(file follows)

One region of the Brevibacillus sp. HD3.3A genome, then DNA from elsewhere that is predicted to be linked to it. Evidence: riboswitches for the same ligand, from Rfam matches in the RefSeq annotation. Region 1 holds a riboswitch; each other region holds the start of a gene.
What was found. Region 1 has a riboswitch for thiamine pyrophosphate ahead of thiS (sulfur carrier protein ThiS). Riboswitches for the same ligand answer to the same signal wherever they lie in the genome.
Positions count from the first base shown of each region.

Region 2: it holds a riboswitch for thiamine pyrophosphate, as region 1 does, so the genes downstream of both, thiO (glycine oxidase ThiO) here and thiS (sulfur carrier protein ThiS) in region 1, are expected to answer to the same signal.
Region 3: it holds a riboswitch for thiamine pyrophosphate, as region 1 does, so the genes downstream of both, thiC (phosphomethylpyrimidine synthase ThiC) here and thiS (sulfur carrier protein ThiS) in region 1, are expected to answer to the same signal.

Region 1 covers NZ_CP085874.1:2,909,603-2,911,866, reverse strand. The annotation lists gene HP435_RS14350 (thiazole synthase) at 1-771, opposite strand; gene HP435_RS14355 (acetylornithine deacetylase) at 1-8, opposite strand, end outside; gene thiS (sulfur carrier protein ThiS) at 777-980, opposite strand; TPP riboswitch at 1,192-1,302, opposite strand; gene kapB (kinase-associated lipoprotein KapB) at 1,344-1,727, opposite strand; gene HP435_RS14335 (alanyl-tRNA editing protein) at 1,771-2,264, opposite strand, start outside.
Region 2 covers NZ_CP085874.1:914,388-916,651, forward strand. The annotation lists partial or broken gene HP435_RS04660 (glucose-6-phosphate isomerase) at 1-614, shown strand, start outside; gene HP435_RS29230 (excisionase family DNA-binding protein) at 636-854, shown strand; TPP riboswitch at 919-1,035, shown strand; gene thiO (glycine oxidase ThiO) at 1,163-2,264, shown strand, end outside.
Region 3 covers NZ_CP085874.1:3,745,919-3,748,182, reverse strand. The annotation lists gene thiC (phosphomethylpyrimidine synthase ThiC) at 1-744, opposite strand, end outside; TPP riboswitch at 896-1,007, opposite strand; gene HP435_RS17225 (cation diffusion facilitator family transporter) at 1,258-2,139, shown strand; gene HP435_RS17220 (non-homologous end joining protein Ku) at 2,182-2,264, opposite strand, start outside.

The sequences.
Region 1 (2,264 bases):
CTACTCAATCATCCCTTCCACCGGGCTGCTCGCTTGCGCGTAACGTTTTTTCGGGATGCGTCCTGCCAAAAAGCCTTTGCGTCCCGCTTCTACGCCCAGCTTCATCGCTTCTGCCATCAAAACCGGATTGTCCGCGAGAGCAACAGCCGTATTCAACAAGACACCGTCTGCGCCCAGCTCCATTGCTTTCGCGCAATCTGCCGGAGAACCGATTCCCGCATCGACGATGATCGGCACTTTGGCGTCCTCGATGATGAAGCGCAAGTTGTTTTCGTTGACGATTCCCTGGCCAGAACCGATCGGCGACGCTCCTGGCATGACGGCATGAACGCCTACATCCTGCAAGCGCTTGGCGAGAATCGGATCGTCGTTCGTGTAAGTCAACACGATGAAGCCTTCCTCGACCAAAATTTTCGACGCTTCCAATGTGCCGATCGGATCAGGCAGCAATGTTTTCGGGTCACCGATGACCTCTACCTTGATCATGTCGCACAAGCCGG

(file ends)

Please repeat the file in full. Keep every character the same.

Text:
One region of the Brevibacillus sp. HD3.3A genome, then DNA from elsewhere that is predicted to be linked to it. Evidence: riboswitches for the same ligand, from Rfam matches in the RefSeq annotation. Region 1 holds a riboswitch; each other region holds the start of a gene.
What was found. Region 1 has a riboswitch for thiamine pyrophosphate ahead of thiS (sulfur carrier protein ThiS). Riboswitches for the same ligand answer to the same signal wherever they lie in the genome.
Positions count from the first base shown of each region.

Region 2: it holds a riboswitch for thiamine pyrophosphate, as region 1 does, so the genes downstream of both, thiO (glycine oxidase ThiO) here and thiS (sulfur carrier protein ThiS) in region 1, are expected to answer to the same signal.
Region 3: it holds a riboswitch for thiamine pyrophosphate, as region 1 does, so the genes downstream of both, thiC (phosphomethylpyrimidine synthase ThiC) here and thiS (sulfur carrier protein ThiS) in region 1, are expected to answer to the same signal.

Region 1 covers NZ_CP085874.1:2,909,603-2,911,866, reverse strand. The annotation lists gene HP435_RS14350 (thiazole synthase) at 1-771, opposite strand; gene HP435_RS14355 (acetylornithine deacetylase) at 1-8, opposite strand, end outside; gene thiS (sulfur carrier protein ThiS) at 777-980, opposite strand; TPP riboswitch at 1,192-1,302, opposite strand; gene kapB (kinase-associated lipoprotein KapB) at 1,344-1,727, opposite strand; gene HP435_RS14335 (alanyl-tRNA editing protein) at 1,771-2,264, opposite strand, start outside.
Region 2 covers NZ_CP085874.1:914,388-916,651, forward strand. The annotation lists partial or broken gene HP435_RS04660 (glucose-6-phosphate isomerase) at 1-614, shown strand, start outside; gene HP435_RS29230 (excisionase family DNA-binding protein) at 636-854, shown strand; TPP riboswitch at 919-1,035, shown strand; gene thiO (glycine oxidase ThiO) at 1,163-2,264, shown strand, end outside.
Region 3 covers NZ_CP085874.1:3,745,919-3,748,182, reverse strand. The annotation lists gene thiC (phosphomethylpyrimidine synthase ThiC) at 1-744, opposite strand, end outside; TPP riboswitch at 896-1,007, opposite strand; gene HP435_RS17225 (cation diffusion facilitator family transporter) at 1,258-2,139, shown strand; gene HP435_RS17220 (non-homologous end joining protein Ku) at 2,182-2,264, opposite strand, start outside.

The sequences.
Region 1 (2,264 bases):
CTACTCAATCATCCCTTCCACCGGGCTGCTCGCTTGCGCGTAACGTTTTTTCGGGATGCGTCCTGCCAAAAAGCCTTTGCGTCCCGCTTCTACGCCCAGCTTCATCGCTTCTGCCATCAAAACCGGATTGTCCGCGAGAGCAACAGCCGTATTCAACAAGACACCGTCTGCGCCCAGCTCCATTGCTTTCGCGCAATCTGCCGGAGAACCGATTCCCGCATCGACGATGATCGGCACTTTGGCGTCCTCGATGATGAAGCGCAAGTTGTTTTCGTTGACGATTCCCTGGCCAGAACCGATCGGCGACGCTCCTGGCATGACGGCATGAACGCCTACATCCTGCAAGCGCTTGGCGAGAATCGGATCGTCGTTCGTGTAAGTCAACACGATGAAGCCTTCCTCGACCAAAATTTTCGACGCTTCCAATGTGCCGATCGGATCAGGCAGCAATGTTTTCGGGTCACCGATGACCTCTACCTTGATCATGTCGCACAAGCCGG